The wisdom of doubt

The wisdom of doubt

3 min read

Often doubt is something eschewed not worth having or to be avoided, an undeserable trait borne of a lack of insight or ability in some form or another. It’s often considered a form of ignorance because one who is doubtful is seen as not confident, not composed, and not collected – a person who is unsure and hesitant to make heard one’s beliefs about the world, plagued by indecision. It’s viewed, at worst, as a form of mental paralysis and insecurity.

Doubt, seen through this lense, is exemplified by our culture, where there is a sense of desired certainty and perseverance, an incarnate and determined “moving forward” mantra to keep pace with life, to chase down the percieved rewards of our labors in a competitive world, seeking success, without thought of—more than superficially—what is being pursued. The West has long had a very industrious culture. Everyone wants one of the limited and coveted fruits off of the tree of success, without knowing how the fruit will really taste. We fight for the limited supply of status and recognition without a thought of where we’re headed, or why we’re heading. Competition and determination are not inherently bad, but when one hasn't examined their aims closely, inquiring about what they really are after, there is a potential for harm to result, damaging those involved. This is an example of where a healthy form of doubt (in this case, cultural) should enter into the picture.

Doubt has notable and redeeming benefits seldom examined and embraced by mainstream culture. Doubt, however negative it may seem at first blush, is the first step on the staircase to embracing introspection; introspection is only possible while suspending (conclusive) judgement. Indeed, it requires a suspense of conviction, even if temporarily, to allow for meaningful contact with the many things we do not know, and may like to know, if given a moment to entertain.

When certainty enters one’s mind, it may jettison the ability for one to refine the position presently held. In other words, once one has been convinced of a particular point of view or persuasion, mental exploration of the other side (or even of discovering more sides) is shut down. If one is unable to explore an opposing position due to it being immediately dismissed as “wrong,” how does one really know the other side is actually wrong? One hasn’t checked, only wrongly assumed! The only way to arrive at certainty worth having, is to firstly, subject oneself to the necessary ambivalence of doubt.

In an age of curated news and social media, echo chambers have become a serious risk. We are increasingly captive to them. This risk is amplified greatly without this essential mental tool of introspective analysis. We become isolated within the walls of our tailored social media and news feeds all the more greatly—without checking our views properly—through reflexive denial. This form of isolation creates the aforementioned echo chamber of resounding confirmations, without any room for skepticism. We must, however much we are able, become our own fact-checkers. Additionally, the preponderance of “fake news” today is, doubtless to say, clear evidence that we must, collectively, cultivate this valuable mental tool.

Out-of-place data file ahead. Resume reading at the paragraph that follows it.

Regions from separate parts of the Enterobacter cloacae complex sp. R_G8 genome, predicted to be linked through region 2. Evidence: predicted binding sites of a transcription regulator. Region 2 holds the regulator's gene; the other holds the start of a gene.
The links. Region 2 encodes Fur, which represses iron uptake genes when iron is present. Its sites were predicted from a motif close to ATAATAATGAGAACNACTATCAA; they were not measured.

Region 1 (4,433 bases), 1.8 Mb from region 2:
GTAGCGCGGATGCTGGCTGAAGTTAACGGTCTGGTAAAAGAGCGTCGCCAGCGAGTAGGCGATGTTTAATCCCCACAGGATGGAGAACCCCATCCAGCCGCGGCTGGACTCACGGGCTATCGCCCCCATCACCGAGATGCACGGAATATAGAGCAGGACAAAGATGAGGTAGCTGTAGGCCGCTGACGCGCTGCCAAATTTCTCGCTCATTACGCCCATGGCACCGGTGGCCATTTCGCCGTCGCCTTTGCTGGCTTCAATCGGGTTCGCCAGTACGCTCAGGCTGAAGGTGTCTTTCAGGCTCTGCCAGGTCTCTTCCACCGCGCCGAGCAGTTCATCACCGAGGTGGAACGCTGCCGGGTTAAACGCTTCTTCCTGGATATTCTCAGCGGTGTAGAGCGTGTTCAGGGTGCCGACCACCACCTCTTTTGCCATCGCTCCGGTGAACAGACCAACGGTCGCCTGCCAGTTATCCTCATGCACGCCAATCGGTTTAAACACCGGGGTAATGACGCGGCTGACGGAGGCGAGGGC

Bertrand Russell, a prominent 20th century philosopher and mathematician, argued for the importance of doubt,

“The whole problem with the world is that fools and fanatics are always so certain of themselves, and wiser people so full of doubts.”

Doubt of this form is not spring from a lack of confidence, nor is it a form of self-deprecating resignation to feelings of uncertainty. In other words, it’s not an insecurity borne of uncertainty, resulting in a lack of decisiveness, and drive to pursue life. It’s not a malaise, resulting from indecision, and a lack of determination.

Instead, doubt is the essential starting point from which we can more accurately assess the world, without prematurely jumping to conclusions based on ignorance: ignorance of conclusions opposing one's own. Acceptance of uncertainty gives rise to a healthy form of confidence, not false confidence fueled by a knee-jerk denial of contrary perspectives. It’s the realization that we are all human: the products of experience and upbringing, tradition and culture. We are all perfectly imperfect beings, each one of us; because it couldn’t be any other way. We cannot always be right, especially not at first. And knowing this may help each of us open up to a world of ideas and perspectives we never considered taking seriously as a result of mental rigidity and unfounded assumptions… and not enough doubt.


Note: This essay was updated for clarity post-publication.


Chris Hill

I'm the founder of Aepx.org. I'm interested in many topics here, with an emphasis on philosophy, psychology, science, and technology. See our about page for inquiries.

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